Avoiding Inline Styles for CSS Design

Separating content from design makes site management easier

Laptop with CSS word on screen. Learn CSS, web development
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Cascading Style Sheets has become the standard way to style and layout websites. Designers use stylesheets to tell a browser how a website should be displayed in terms of look and feel, covering such factors as color, spacing, fonts and lots more.

CSS styles deploy in two ways:

  • Inline — within the coding of the web page itself, on an individual, element-by-element basis
  • In a standalone CSS document, to which the website is linked
Example of CSS
CSS. Jeremy Girard

Best Practices for CSS

"Best practices" are the methods of designing and building websites that have proven to be the most effective and to give the most return for the work involved. Following them in CSS in web design helps websites look and function as well as possible. They've evolved over the years along with other web languages and technologies, and the standalone CSS stylesheet has become the preferred method of use.

Following best practices for CSS can improve your site in several ways:

  • Separates content from design: One of the main goals of CSS is to remove design elements from HTML and place them in another location for the designer to maintain. This practice also serves to separate designers from developers so that each can focus on their areas of expertise. A designer doesn't have to be a developer to maintain the look of a website.
  • Makes maintenance easy: One of the most overlooked elements of web design is maintenance. Unlike print materials, a website is never "one and done." Content, design, and function can and should evolve over time. Having the CSS in a central place, rather than sprinkled throughout the website, makes things much easier to maintain.
  • Keeps your site accessible: Using CSS styles helps search engines and disabled individuals interact with your site.
  • Keeps your site current longer: By using best practices with CSS, you're adhering to standards that have been proven stable but flexible enough to accommodate changes in the web design environment.

Inline Styles Are Not Best Practice

Inline styles, while they have a purpose, generally are not the best way to maintain your website. They go against every one of the best practices:

  • Inline styles don't separate content from design: Inline styles are exactly the same as embedded font and other clunky design tags that modern developers rail against. The styles affect only the particular, individual elements to which they're applied; while that approach might give you more granular control, it also makes other aspects of design and development—such as consistency—more difficult.
  • Inline styles cause maintenance headaches: When you're working with stylesheets, figuring out where a style is being set can be difficult. When you're dealing with a mixture of inline, embedded and external styles, you have many locations to check. If you work on a web design team or have to redesign or maintain a site built by someone else, then you're going to have even more trouble. Once you find the style and change it, you'll have to do so on every element on every page where it's been placed. That increases time and work budgets astronomically.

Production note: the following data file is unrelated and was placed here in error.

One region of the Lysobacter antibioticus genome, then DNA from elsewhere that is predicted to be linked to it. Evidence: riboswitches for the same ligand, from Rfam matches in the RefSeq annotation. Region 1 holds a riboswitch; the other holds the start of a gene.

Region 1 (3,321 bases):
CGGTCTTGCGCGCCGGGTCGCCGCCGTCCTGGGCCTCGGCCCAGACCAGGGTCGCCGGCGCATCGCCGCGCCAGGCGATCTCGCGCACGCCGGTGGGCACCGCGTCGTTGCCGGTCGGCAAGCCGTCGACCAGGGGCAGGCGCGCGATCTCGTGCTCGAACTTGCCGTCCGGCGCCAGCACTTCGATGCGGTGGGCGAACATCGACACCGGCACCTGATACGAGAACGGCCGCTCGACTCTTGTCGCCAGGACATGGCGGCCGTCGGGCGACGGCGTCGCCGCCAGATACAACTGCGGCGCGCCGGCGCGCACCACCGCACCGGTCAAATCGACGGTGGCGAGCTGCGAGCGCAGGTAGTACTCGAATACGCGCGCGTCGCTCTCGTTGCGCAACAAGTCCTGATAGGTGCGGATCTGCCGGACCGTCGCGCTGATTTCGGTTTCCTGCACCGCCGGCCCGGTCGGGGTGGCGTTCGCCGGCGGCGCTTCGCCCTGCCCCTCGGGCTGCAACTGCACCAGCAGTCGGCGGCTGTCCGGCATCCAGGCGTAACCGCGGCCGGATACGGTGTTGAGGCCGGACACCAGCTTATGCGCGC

• Inline styles are not as accessible: While a modern screen reader or another assistive device may be able to handle inline attributes and tags effectively, some older devices can't, which can result in some strangely displayed web pages. Extra characters and text can affect how your page is viewed by a search engine robot, too, so your page doesn't do as well in terms of search engine optimization.
  • Inline styles make your pages bigger: If you'd like every paragraph on your site to appear a certain way, you can do it once with six lines or so of code in an external stylesheet. If you do it with inline styles, however, you have to add those styles to every paragraph of your site. If you have five lines of CSS, that's five lines multiplied by every paragraph on your site. That bandwidth and load time can add up in a hurry.

The Alternative to Inline Styles Are External Stylesheets

Instead of using inline styles, use external stylesheets. They give you all the benefits of CSS best practices and are easy to use. Employed in this way, all the styles used on your site live in a separate document that is then linked to a web document with a single line of code. External stylesheets affect any document they are attached to. If you have a 20-page website in which each page uses the same stylesheet—which is typically how it's done—you can make a change to every one of those pages simply by editing those styles once, in one place. Changing styles in one spot is more convenient than searching for that coding on every page of your website. This flexibility makes long-term site management much easier.

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Your Citation
Kyrnin, Jennifer. "Avoiding Inline Styles for CSS Design." ThoughtCo, Sep. 18, 2021, thoughtco.com/avoid-inline-styles-for-css-3466846. Kyrnin, Jennifer. (2021, September 18). Avoiding Inline Styles for CSS Design. Retrieved from https://www.thoughtco.com/avoid-inline-styles-for-css-3466846 Kyrnin, Jennifer. "Avoiding Inline Styles for CSS Design." ThoughtCo. https://www.thoughtco.com/avoid-inline-styles-for-css-3466846 (accessed June 1, 2023).